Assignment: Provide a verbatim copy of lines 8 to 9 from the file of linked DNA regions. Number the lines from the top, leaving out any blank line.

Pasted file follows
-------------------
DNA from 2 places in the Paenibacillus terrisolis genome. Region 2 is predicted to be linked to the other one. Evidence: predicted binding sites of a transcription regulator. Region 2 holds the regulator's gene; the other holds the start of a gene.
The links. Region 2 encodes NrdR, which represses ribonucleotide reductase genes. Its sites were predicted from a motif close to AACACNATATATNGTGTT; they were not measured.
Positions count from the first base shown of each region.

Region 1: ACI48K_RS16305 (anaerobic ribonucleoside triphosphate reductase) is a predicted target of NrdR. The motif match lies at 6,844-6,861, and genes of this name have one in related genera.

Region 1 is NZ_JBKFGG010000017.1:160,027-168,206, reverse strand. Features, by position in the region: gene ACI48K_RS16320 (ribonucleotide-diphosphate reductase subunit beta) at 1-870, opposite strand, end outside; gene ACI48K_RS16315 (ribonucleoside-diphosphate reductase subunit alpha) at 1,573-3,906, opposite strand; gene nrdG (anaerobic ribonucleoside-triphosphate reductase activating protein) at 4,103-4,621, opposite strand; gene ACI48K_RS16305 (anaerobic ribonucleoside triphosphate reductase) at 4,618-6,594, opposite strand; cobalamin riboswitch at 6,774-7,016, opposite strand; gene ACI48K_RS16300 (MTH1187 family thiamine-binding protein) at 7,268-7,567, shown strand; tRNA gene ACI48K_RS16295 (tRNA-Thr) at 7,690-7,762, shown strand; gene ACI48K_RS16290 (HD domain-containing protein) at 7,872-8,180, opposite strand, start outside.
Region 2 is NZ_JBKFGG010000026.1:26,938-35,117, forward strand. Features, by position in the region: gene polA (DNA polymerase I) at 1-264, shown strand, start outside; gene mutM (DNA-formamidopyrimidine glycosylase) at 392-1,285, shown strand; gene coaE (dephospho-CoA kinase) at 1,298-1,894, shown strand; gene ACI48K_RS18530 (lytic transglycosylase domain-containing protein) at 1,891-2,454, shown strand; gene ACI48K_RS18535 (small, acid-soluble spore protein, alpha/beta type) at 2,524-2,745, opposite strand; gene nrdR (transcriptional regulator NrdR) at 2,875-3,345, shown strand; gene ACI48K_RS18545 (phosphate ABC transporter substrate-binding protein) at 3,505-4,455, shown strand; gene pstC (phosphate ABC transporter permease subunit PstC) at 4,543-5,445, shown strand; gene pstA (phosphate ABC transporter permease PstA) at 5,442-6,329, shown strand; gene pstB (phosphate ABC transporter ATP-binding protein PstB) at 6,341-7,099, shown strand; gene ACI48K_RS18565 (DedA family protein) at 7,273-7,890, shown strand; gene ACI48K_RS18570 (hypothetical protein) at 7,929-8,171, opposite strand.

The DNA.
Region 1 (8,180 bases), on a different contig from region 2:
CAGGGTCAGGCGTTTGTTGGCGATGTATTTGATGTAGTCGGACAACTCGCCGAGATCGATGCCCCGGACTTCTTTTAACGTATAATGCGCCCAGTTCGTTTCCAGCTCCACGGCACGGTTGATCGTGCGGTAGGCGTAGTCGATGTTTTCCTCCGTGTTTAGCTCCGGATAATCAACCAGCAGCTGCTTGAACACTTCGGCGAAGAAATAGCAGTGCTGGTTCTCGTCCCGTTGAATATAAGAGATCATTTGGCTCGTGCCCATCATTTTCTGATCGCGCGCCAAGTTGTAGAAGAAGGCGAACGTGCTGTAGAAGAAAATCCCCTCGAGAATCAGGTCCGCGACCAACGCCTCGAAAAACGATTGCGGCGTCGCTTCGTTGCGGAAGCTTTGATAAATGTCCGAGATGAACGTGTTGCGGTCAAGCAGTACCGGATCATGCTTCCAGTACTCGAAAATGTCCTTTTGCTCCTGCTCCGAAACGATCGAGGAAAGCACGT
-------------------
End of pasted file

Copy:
Region 1 (8,180 bases), on a different contig from region 2:
CAGGGTCAGGCGTTTGTTGGCGATGTATTTGATGTAGTCGGACAACTCGCCGAGATCGATGCCCCGGACTTCTTTTAACGTATAATGCGCCCAGTTCGTTTCCAGCTCCACGGCACGGTTGATCGTGCGGTAGGCGTAGTCGATGTTTTCCTCCGTGTTTAGCTCCGGATAATCAACCAGCAGCTGCTTGAACACTTCGGCGAAGAAATAGCAGTGCTGGTTCTCGTCCCGTTGAATATAAGAGATCATTTGGCTCGTGCCCATCATTTTCTGATCGCGCGCCAAGTTGTAGAAGAAGGCGAACGTGCTGTAGAAGAAAATCCCCTCGAGAATCAGGTCCGCGACCAACGCCTCGAAAAACGATTGCGGCGTCGCTTCGTTGCGGAAGCTTTGATAAATGTCCGAGATGAACGTGTTGCGGTCAAGCAGTACCGGATCATGCTTCCAGTACTCGAAAATGTCCTTTTGCTCCTGCTCCGAAACGATCGAGGAAAGCACGT